Flaring, inventory data shed light on Libya’s fragile recovery

How can satellite imagery reveal what’s really happening in Libya’s oil sector these days?

The last few weeks have seen a remarkable turn of events. A blockade that caused the industry’s collapse in 2020 was partly lifted by rebel commander Khalifa Haftar. Oil production has reportedly increased, and could keep rising, if the situation holds. 

That’s big news for Libya and the global oil market. The prospect of additional Libyan supply at a time of weak demand is already weighing on oil prices.

There’s a thirst for information about Libya, but gaining reliable information using traditional methods is difficult. Satellite imagery provides an alternative source, as detailed below. 

Let’s start with the question of production. 

Ursa Space can monitor oil production using flaring data obtained via satellite. The volume of gas flared provides a proxy for production that can be used to gauge trends and tell whether fields are operating or not.

Figure 1 shows Libya’s daily flaring volume (blue line) from January 2018 to September 28, 2020. 

Figure 1

Figure 1

There was a notable rise in late September, consistent with reports of increased production.

That marked a clear break from the rest of 2020 when flaring volumes plummeted and stayed low.

Less flaring corresponded with the sharp drop in Libyan oil production in 2020 (black line). Oil production fell from more than 1 million barrels per day (bpd) in December 2019 to less than 100,000 bpd by March.

The catalyst behind the collapse was the blockade of key oil ports in January, an attempt by Haftar to starve the rival Tripoli-based government of oil revenue.

Haftar’s recent decision to lift the blockade mid-September paved the way for production to restart.

Three eastern oil ports—Tobruk (Hariga), Brega, Az Zuwaytinah—reopened by the end of September, allowing production to resume at oil fields feeding those terminals.

Libya’s oil production almost tripled to 250,000 bpd since the partial lifting of the blockade, Bloomberg reported this week.

The majority of Libyan oil fields have yet to show an uptick in flaring volumes. Those that did were mostly in the Sirte Basin.

For example, the amount of flaring at Nasser and Raguba jumped after being dormant for most of 2020 (Figure 2). 

Sirte Basin.png

Figure 2

Even if ports remain open, it will take time for production to reach full capacity because of the repairs needed to fix wellheads, pipelines and storage tanks.

Another question is security. Libya’s state-owned National Oil Corporation (NOC) says foreign mercenaries aligned with Haftar’s forces have occupied key energy facilities. 

As long as that’s the case, then a full-fledged restart of Libya’s oil fields won’t be possible. 

Libya’s largest oil field, El Sharara, remains shut for this reason, along with the ports of Sidra and Ras Lanuf. 

Control of El Sharara has been hotly contested by rival factions vying for the financial windfall accompanying the 300,000 bpd field in southwest Libya.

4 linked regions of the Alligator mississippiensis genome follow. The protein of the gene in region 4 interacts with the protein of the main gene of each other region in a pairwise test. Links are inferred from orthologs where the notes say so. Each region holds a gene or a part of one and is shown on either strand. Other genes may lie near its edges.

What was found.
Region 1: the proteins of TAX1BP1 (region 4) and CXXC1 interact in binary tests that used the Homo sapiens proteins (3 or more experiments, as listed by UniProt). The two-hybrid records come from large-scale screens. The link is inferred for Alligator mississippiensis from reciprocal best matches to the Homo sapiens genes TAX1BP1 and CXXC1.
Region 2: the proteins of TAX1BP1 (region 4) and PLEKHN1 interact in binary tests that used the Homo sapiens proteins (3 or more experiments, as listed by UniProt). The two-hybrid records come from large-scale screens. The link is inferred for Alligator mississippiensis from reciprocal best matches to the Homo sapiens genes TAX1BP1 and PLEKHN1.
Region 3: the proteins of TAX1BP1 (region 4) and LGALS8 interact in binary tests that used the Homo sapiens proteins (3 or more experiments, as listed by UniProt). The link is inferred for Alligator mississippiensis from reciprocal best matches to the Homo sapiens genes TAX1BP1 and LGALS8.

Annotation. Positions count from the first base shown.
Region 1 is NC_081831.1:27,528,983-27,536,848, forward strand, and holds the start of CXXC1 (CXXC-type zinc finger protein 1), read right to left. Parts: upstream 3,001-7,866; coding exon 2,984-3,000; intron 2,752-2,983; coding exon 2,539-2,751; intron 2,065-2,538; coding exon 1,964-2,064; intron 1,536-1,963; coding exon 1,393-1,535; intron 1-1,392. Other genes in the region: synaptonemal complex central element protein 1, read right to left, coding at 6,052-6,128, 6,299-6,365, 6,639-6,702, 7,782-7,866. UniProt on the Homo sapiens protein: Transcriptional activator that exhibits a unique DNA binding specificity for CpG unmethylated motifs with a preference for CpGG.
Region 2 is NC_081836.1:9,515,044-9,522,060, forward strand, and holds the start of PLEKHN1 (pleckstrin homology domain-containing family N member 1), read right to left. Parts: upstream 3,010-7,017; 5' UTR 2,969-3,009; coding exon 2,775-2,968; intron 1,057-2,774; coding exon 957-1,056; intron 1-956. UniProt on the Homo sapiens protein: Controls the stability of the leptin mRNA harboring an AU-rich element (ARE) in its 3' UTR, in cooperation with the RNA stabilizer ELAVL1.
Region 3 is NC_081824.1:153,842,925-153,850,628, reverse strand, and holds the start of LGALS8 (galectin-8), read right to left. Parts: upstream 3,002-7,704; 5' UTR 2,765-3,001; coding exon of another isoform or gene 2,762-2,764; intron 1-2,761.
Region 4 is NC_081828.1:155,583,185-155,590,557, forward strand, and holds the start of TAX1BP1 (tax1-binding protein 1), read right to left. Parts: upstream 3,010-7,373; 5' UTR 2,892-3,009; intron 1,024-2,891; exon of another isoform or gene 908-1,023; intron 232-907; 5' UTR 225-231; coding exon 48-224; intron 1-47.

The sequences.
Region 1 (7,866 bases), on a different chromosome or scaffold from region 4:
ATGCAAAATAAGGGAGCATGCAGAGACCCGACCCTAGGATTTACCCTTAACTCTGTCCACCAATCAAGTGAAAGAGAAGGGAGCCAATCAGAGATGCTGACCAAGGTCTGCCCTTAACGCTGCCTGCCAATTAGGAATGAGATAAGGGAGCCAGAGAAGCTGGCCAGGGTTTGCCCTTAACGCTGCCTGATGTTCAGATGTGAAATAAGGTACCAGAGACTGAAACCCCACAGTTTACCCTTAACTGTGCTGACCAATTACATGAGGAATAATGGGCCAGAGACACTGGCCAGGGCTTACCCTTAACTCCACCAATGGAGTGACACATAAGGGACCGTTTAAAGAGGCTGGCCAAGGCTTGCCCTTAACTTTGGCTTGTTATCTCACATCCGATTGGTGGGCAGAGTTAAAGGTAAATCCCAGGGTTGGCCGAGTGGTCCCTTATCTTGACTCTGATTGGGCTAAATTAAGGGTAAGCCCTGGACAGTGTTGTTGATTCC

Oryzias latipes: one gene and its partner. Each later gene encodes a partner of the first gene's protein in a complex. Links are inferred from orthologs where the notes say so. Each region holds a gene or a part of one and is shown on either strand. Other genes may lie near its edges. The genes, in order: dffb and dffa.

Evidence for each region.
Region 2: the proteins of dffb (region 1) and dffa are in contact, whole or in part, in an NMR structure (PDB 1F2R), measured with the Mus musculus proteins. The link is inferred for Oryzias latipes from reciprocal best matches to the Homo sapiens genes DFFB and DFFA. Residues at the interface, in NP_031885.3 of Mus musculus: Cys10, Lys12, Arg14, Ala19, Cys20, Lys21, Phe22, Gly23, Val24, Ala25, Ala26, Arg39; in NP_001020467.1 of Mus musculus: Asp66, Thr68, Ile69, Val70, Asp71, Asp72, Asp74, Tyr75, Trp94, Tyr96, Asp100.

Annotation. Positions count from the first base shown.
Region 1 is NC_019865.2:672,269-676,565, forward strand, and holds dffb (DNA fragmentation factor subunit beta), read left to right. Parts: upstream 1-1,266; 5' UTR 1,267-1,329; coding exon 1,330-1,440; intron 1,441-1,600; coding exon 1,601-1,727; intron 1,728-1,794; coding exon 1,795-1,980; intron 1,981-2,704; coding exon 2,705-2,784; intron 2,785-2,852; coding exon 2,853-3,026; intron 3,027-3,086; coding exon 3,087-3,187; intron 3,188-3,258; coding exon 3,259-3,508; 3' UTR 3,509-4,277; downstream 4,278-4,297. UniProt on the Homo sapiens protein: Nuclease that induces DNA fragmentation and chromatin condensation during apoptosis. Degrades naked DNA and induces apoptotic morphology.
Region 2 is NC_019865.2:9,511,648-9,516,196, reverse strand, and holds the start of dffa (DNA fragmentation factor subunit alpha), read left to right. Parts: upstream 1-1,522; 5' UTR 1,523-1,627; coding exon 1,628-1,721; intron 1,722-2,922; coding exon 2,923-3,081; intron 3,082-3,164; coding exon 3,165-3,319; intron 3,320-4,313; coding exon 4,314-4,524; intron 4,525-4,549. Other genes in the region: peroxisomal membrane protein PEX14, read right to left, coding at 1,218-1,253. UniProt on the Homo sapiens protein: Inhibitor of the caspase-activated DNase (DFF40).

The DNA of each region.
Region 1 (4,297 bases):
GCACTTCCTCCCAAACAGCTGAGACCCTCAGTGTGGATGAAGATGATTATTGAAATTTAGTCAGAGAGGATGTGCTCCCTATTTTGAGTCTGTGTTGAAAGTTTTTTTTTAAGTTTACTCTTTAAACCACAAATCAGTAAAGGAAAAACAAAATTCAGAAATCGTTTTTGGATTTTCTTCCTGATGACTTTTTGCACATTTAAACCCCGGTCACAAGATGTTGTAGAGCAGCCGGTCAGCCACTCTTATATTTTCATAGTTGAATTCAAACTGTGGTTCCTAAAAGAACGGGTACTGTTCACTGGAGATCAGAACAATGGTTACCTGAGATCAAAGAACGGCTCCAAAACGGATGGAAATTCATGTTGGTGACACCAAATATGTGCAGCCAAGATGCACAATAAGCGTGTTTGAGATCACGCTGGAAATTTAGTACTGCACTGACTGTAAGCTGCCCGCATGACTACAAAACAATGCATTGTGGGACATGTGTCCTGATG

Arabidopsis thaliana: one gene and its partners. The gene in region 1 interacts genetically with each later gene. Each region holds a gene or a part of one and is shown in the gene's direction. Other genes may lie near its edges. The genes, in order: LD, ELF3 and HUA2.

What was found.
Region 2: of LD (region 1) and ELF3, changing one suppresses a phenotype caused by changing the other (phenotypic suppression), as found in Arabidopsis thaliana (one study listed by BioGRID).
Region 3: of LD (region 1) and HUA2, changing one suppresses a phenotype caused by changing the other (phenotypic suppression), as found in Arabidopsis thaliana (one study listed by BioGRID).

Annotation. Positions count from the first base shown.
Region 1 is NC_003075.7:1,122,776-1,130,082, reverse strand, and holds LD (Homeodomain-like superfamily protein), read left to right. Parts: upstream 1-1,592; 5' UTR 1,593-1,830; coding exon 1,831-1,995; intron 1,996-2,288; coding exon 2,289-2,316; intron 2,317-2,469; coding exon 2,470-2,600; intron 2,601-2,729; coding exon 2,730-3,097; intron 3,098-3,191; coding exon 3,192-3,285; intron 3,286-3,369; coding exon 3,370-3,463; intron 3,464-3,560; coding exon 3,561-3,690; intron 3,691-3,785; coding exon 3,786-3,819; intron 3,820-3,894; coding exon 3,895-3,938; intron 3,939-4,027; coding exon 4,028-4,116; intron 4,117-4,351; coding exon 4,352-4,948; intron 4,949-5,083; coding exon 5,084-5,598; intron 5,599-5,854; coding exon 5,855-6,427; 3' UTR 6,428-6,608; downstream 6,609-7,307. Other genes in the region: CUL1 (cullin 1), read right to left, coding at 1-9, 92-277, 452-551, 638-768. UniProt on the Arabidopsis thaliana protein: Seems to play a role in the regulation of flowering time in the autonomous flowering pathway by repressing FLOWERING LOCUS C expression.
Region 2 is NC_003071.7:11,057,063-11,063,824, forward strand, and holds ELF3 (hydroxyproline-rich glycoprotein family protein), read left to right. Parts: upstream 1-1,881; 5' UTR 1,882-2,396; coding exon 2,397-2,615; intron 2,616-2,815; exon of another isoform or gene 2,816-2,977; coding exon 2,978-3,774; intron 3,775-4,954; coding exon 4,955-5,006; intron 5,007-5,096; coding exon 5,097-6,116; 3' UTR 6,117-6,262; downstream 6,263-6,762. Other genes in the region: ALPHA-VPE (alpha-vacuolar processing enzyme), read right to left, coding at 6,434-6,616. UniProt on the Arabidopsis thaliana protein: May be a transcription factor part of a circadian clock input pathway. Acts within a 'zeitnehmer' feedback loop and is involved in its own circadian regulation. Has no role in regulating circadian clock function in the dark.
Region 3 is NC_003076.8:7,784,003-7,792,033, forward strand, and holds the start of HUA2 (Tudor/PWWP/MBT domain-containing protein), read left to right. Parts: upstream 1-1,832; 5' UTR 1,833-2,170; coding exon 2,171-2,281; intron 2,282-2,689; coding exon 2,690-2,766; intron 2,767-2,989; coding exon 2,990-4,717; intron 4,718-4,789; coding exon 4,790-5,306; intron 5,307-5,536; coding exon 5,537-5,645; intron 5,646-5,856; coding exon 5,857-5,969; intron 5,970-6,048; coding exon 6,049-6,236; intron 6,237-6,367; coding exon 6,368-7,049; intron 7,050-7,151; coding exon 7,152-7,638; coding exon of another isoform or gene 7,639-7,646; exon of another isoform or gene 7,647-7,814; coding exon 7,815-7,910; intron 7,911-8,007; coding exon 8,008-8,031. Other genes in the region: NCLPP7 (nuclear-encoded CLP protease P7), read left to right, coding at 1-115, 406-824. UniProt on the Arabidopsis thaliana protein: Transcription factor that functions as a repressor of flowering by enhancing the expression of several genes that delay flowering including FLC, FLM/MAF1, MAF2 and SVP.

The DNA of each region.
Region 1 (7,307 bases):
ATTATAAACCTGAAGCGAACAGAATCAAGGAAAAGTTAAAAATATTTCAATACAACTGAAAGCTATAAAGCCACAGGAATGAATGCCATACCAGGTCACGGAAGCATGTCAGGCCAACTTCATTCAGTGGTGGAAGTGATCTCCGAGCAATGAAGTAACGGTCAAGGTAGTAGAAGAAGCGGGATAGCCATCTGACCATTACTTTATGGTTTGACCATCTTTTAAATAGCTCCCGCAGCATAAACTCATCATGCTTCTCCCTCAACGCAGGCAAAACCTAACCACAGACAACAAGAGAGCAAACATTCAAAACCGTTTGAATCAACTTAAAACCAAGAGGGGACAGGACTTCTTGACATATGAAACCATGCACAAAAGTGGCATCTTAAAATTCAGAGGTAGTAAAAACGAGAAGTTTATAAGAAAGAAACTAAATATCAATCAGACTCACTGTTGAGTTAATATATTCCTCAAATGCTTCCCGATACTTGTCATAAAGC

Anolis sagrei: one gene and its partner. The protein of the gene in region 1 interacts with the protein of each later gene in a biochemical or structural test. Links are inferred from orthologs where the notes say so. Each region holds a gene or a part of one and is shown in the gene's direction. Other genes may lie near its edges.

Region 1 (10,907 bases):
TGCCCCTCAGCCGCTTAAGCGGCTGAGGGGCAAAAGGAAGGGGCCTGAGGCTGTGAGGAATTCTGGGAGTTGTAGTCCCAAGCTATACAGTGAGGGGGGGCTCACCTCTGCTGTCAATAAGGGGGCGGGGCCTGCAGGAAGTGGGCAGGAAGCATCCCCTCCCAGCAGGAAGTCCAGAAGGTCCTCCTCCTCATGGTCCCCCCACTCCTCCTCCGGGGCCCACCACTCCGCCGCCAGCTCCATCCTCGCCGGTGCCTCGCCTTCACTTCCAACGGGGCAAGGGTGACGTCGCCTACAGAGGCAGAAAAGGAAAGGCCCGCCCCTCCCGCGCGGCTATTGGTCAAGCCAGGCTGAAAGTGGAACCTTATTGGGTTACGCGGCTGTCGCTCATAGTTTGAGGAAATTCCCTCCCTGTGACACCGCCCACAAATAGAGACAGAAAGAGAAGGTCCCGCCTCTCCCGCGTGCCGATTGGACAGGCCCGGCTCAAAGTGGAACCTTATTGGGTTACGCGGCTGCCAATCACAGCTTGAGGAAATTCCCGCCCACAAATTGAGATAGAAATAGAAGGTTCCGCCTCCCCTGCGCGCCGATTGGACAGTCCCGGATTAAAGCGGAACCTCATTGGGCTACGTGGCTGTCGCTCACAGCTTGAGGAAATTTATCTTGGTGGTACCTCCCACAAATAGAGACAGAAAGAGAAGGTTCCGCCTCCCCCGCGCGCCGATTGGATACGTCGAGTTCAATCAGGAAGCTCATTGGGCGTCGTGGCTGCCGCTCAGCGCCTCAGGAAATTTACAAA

Figure 3 shows El Sharara’s flaring volume since July 2018. The three periods when flaring drops to zero (or almost zero) correspond to times when Sharara was known to have gone offline. 

There has been a minor uptick the last few days, though the flaring volume is still quite low, making it too early to conclude that a restart has begun.  



Figure 3

Figure 3

This leaves plenty of room for more production to come online. Goldman Sachs analysts forecast Libyan production will reach 550,000 bpd by the end of the year.

One factor that will boost initial exports is that of crude inventories, Goldman says. Tankers loading oil from reopened ports can tap storage tanks, but this won’t last long without oil flowing from the fields to terminals.

How much oil is in storage? The answer can again be found in satellite imagery.

Ursa Space measures global crude inventories, including in Libya, using satellite-based, synthetic aperture radar (SAR).

Our Libya coverage includes two sites near Tripoli (Mellitah, Az Zawiya), four sites along the Gulf of Sidra or  “Oil Crescent” (As Sidr, Ras Lanuf, Brega, Az Zuwaytinah) and Tobruk (aka Hariga) near the Egyptian border.

Monitoring these inventories will also provide clues whether the pace of exports can continue. If tanker shipments deplete inventories, then loadings will likely slow. 

Our latest measurements, for the week ending October 1, show 5 of the 7 sites above 50% capacity utilization. Tobruk and Zawiya were less than half-full.

Libya’s crude inventories have been relatively full compared with previous years. For the four weeks ending October 2, inventories in 2020 averaged 8% more and 11% more than the same period in 2019 and 2018, respectively. 

If you’re interested in learning more, consider signing up for a free evaluation of our global oil storage product. 

We’ll continue to follow the events in Libya as they unfold. Check back here for updates.

Geoffrey Craig